THE YEAR-END figure came
with the Labor Department's re-

port yesterday that the Consumer
Price Index, led by soaring food
and fuel prices, rose five-tenths of
1 per cent seasonally adjusted in
December.
The nation's inflationary rate
more than doubled that of-the pre-
vious two years combined. Consum-
er prices rose 3.4 per cent in 1971
and again in 1972.
It also marked the biggest an-
nual increase since retail prices
rose 9 per cent in 1947 following

the end of war price controls.
PRESIDENT NIXON said the
price rise reflected "increasing
worldwide competition for pro-
ducts" that have "created extraor-
dinary pressures on our economy."
In a report to Congress, he con-
ceded "the picture was not as
bright as we would have liked,"
but said if the country responds
"to new challenges, including the
current energy shortage with the

Tribal Funding sues city over
cancelled revenue sharing, pac..t

By DAVID STOLL
Tribal Funding, Inc., filed suit
against Mayor James Stephenson
and City Councilman William Col-
burn (R-Third Ward) in Circuit
Court yesterday, charging the two
with illegally conspiring to break
the organizations' contract with the
city to provide community rock
concerts.
The suit is the latest action in a
running battle between the Repub-
lican majority on council and the
Rainbow People's Party (RPP).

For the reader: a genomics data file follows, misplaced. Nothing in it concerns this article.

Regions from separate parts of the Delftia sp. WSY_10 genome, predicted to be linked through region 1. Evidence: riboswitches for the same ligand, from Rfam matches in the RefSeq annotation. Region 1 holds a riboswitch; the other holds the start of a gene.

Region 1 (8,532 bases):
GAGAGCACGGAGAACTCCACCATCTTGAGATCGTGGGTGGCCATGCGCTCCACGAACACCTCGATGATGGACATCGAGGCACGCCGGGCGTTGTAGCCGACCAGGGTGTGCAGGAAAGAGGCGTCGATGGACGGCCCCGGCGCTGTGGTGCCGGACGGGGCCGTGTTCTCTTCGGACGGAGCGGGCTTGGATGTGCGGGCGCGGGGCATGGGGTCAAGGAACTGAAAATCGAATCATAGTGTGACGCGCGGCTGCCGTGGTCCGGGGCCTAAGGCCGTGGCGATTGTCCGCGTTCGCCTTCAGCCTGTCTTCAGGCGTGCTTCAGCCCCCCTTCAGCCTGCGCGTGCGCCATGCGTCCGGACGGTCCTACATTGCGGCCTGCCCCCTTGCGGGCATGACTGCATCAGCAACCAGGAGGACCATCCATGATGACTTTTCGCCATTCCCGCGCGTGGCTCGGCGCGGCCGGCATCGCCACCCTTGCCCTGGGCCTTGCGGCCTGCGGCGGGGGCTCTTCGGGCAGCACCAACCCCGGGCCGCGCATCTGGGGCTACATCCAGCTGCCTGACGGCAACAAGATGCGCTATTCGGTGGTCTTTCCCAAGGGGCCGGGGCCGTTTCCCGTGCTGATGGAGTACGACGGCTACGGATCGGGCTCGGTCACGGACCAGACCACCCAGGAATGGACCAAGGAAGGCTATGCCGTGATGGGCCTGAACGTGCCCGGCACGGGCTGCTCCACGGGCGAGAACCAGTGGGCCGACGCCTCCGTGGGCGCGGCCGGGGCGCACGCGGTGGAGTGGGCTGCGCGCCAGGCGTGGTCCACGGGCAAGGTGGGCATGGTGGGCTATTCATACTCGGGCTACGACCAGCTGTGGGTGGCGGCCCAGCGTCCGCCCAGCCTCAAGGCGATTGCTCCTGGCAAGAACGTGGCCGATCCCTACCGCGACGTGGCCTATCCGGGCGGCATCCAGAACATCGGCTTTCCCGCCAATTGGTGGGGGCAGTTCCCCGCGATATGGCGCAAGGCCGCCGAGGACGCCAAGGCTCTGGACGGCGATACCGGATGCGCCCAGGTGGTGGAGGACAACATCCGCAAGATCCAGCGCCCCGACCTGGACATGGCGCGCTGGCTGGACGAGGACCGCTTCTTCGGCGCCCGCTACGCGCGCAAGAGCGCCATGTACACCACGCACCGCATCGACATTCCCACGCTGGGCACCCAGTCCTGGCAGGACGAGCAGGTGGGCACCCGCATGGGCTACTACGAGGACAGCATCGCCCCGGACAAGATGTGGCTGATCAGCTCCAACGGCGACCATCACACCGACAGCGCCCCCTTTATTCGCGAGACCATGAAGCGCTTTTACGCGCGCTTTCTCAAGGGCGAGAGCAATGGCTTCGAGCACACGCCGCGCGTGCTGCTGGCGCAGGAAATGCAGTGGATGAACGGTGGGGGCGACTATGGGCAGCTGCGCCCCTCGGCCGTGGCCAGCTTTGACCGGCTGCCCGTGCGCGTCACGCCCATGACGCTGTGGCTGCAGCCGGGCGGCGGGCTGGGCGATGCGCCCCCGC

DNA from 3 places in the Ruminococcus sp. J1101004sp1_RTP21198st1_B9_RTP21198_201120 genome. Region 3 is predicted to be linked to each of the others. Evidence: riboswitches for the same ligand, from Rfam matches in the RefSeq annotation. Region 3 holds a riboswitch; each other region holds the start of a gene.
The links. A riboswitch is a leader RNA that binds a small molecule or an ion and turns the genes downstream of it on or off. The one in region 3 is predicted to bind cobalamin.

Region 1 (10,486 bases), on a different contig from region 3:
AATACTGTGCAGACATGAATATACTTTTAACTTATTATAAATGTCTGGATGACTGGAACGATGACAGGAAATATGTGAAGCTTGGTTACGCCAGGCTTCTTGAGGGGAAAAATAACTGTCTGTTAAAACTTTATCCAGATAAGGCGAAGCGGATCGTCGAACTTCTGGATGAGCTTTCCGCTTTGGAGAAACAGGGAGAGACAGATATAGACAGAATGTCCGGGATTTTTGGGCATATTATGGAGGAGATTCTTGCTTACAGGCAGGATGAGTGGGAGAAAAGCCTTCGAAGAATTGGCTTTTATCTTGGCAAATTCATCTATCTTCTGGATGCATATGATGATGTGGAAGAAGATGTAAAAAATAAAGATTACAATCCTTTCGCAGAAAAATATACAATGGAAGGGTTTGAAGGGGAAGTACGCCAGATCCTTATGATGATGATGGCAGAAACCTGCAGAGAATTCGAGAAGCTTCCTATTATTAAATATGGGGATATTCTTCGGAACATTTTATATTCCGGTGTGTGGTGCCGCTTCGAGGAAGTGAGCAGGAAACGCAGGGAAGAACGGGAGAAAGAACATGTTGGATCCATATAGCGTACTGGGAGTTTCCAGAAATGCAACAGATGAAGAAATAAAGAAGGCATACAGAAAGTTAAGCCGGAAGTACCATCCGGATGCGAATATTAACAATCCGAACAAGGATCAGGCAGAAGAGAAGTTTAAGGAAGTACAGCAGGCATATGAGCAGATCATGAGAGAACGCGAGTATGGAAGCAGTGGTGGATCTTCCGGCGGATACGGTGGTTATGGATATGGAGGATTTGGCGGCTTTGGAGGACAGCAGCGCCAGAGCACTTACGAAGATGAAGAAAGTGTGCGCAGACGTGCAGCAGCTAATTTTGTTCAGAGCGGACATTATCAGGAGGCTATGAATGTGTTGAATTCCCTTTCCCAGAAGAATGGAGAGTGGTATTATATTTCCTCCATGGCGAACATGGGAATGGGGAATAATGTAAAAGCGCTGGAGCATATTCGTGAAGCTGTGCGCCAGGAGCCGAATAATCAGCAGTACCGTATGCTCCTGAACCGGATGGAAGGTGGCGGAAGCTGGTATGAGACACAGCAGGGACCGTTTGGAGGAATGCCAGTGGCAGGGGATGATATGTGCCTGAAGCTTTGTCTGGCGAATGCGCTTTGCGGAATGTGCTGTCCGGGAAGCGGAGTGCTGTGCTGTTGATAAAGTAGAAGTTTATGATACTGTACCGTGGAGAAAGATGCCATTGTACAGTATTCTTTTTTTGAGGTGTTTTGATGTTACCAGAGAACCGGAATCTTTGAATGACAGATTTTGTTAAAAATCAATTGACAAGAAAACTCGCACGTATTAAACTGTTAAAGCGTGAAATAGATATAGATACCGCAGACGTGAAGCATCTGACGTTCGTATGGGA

Tribal Funding is the financial arm

of the RPP-dominated Ann Arbor
Tribal Council.
IN A PARALLEL action, Tribal
Funding also filed suit against Col-
burn for making allegedly libelous
statements about the organization.
After the suits were filed, Cir-
cuit Court Judge Patrick Conlin
issued a temporary restraining or-
der barring the city from spending
the funds originally allocated to the
group.
The suit stems from the Repub-
licans' December decision to break
the city's $18,000 contract with

Tribal Funding. The Republicans
charged that the group was guilty
of conflict of interest in its hand-
ling of the funds since it had rent-
ed office space from the First
Zenta Church, a tax front for an
RPP-owned house at 1520 Hill St.
THE REPUBLICANS also justi-
fied their move on the grounds that
Tribal Funding had failed to de-
liver most of the concerts promis-
ed.
Counter - charging that the Re-
publicans' move was politically mo-
tivated, Tribal Funding spokesper-
sons pointed out that the Repub-
licans decided to break the con-
tract soon after they learned that
finds from it were about to be
used as a downpayment on a new
building for the People's Ballroom.
At a press conference yesterday
D~avid Sinclair farther charged that
Colb rn had collided with Univer-
sity Housing Director John Feld-
kmno, to nrevent Tribal Funding
from using University facilities for
its concerts.

same sense of poise and flexibil-
ity" as in the past "we can look
forward with assurance to a pros-
perous new year."
NIXON OFFERED no inflation
forecast this year but some private
economists predict it will be as bad
as 1973 with a new surge in meat